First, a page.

You’re a writer, right? You’ve been writing for eight years, ten years, fifteen… and you’ve had a few small successes. But not with ‘the book,’ the one you poured your heart into over the years, the one that is not merely an entertainment, but is true, containing the essence of yours and others’ experiences, and the little bit of insight it all gave you. You’ve submitted it to the big New York houses hundreds (sometimes it seems like thousands) of times… with no result other than enough rejection slips to stuff a queen sized mattress.

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Ronlyn Domingue

How I Learned to Stop Worrying about Russians (Iraqis, North Koreans, and so on) and Hate War

October 1st, 2009
by Ronlyn Domingue

NEAR 91 DEGREES LONGITUDE-

I confronted eschatology too young. Although benign compared to some beliefs, my Catholic upbringing placed me at the sidelines of Armageddon—strange references to a kingdom come, the Second Coming, Judgment Day. I got queasy at the mention of the Book of Revelations. Sermons and syntactically-strained Bible readings led me to infer a tremendous destructive end to all life, human, animal, insect, plant. There were drawings in books, filled with fire, angels and demons, a sea of the damned. For a child, it’s impossible to reconcile a loving Father with one who will kill every one of his children with wanton violence. Children also don’t grasp metaphor.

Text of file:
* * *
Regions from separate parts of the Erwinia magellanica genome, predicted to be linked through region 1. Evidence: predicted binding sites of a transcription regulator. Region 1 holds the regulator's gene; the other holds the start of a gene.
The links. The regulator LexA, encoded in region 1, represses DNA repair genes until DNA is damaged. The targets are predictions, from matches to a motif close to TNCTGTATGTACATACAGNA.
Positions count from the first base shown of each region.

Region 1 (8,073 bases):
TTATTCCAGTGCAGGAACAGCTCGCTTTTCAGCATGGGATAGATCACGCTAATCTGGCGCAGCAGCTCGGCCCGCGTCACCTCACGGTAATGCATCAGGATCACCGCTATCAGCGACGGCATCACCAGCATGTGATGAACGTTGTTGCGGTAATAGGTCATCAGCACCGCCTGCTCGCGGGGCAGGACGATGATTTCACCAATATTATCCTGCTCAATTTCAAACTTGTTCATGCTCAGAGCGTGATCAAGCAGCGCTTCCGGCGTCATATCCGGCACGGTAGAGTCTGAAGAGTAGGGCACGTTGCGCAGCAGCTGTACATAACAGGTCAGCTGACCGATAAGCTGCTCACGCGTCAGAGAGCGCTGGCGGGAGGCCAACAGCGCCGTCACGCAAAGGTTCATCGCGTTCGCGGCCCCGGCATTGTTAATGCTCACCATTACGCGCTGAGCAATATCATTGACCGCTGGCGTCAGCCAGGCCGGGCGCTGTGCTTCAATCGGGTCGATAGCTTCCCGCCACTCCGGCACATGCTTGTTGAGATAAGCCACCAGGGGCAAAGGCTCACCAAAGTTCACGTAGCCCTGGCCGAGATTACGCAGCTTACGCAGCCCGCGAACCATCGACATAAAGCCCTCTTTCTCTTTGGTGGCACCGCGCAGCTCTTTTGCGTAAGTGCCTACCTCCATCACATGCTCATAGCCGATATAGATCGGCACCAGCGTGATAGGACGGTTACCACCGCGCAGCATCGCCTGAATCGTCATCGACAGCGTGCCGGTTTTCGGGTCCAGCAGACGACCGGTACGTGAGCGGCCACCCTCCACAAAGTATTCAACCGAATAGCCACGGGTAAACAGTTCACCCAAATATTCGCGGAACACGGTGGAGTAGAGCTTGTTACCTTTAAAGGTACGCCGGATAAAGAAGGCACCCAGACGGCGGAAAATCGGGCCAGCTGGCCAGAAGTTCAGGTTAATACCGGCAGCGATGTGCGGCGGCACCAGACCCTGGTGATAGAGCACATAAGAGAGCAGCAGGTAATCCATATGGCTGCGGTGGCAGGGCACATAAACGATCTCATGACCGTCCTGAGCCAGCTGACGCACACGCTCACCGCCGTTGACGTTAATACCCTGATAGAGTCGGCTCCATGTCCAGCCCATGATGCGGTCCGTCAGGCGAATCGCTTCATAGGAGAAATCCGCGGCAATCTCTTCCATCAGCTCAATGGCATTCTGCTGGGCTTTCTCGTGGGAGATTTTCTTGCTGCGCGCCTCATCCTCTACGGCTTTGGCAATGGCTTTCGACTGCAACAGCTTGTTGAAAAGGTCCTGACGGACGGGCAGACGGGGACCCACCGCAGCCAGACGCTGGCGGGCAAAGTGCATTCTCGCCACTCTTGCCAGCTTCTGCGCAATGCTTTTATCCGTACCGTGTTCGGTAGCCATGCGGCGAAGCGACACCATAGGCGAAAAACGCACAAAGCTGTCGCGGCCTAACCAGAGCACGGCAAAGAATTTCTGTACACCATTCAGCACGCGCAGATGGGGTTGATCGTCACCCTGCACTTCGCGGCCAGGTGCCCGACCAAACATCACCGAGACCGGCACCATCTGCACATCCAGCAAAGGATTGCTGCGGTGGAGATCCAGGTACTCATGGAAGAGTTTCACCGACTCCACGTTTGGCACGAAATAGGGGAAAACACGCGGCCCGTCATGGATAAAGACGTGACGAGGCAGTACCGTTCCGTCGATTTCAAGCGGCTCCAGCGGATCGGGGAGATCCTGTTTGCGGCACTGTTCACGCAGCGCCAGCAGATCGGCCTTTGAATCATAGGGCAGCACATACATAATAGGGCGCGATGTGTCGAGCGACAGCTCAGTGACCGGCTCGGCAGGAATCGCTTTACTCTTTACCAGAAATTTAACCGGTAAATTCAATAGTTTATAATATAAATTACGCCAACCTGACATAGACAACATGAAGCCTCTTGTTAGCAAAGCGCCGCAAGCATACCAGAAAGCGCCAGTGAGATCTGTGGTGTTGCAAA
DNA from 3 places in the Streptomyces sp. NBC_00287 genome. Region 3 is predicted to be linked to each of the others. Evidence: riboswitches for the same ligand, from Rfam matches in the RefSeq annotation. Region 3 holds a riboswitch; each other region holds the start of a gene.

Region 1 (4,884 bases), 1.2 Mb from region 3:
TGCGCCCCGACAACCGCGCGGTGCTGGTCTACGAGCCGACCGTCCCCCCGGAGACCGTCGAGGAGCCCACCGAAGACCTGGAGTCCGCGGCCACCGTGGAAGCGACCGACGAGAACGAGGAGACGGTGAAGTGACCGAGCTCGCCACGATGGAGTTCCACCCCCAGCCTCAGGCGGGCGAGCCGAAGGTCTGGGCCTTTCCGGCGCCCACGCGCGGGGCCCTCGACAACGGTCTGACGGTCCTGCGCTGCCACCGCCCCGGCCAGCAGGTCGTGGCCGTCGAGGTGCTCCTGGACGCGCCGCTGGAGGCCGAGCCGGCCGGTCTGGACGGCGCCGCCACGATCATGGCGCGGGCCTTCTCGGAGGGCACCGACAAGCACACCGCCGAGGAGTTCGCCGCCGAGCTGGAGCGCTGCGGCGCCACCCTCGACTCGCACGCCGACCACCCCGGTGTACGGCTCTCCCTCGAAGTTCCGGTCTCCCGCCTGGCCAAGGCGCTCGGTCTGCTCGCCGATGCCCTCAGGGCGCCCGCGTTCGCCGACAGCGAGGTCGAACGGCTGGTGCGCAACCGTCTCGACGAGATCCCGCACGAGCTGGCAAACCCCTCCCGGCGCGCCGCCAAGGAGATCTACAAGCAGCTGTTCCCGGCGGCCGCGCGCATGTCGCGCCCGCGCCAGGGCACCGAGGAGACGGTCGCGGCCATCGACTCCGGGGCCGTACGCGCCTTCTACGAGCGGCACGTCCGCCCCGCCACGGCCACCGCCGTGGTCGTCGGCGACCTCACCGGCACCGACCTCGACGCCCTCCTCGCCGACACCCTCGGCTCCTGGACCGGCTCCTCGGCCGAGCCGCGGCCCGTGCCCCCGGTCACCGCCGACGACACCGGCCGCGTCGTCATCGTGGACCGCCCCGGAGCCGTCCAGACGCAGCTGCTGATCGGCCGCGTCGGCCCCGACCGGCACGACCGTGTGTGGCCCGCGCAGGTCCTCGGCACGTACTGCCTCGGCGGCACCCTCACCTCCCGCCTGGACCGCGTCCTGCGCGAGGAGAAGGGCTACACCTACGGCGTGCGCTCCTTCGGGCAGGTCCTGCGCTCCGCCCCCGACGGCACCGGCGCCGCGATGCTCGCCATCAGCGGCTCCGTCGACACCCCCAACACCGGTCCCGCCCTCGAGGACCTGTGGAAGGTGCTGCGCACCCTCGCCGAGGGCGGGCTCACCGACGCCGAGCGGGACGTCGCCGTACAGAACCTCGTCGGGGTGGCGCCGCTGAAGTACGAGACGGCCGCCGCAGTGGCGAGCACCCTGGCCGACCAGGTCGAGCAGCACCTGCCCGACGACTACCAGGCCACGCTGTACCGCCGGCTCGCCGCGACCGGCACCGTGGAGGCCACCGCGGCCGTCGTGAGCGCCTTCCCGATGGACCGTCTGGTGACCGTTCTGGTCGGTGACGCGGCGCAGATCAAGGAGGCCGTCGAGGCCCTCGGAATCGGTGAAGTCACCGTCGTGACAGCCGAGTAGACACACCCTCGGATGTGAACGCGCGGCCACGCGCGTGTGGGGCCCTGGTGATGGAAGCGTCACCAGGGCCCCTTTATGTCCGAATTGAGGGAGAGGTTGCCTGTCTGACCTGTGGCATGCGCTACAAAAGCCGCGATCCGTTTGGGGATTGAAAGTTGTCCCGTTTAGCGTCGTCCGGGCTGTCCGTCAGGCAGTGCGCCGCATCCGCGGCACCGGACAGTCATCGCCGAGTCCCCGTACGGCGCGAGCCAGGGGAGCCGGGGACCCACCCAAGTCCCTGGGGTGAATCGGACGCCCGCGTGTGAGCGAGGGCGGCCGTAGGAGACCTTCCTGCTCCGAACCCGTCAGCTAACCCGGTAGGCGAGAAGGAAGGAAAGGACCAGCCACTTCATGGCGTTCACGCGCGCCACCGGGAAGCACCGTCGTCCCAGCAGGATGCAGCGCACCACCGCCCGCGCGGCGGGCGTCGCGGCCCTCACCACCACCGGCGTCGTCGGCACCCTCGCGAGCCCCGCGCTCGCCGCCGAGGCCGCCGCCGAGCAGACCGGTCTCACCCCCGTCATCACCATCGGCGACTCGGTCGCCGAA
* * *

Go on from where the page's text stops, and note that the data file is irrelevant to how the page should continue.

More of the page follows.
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Tony DuShane

With Love, Nick Cave

September 29th, 2009
by Tony DuShane

SAN FRANCISCO, CA-

Does Nick Cave know about my love life?

I found out my wife was cheating on me. Not the greatest feeling in the world after a decade of marriage. I admit, there were times when I met another attractive woman and thought, wouldn’t it be cool if I could just…but I put that thought right out of my mind and went home a committed guy.

Not that sex was the only thing to the petit mess that our marriage was. There was me, the writer, and what she thought the writing life style would bring her.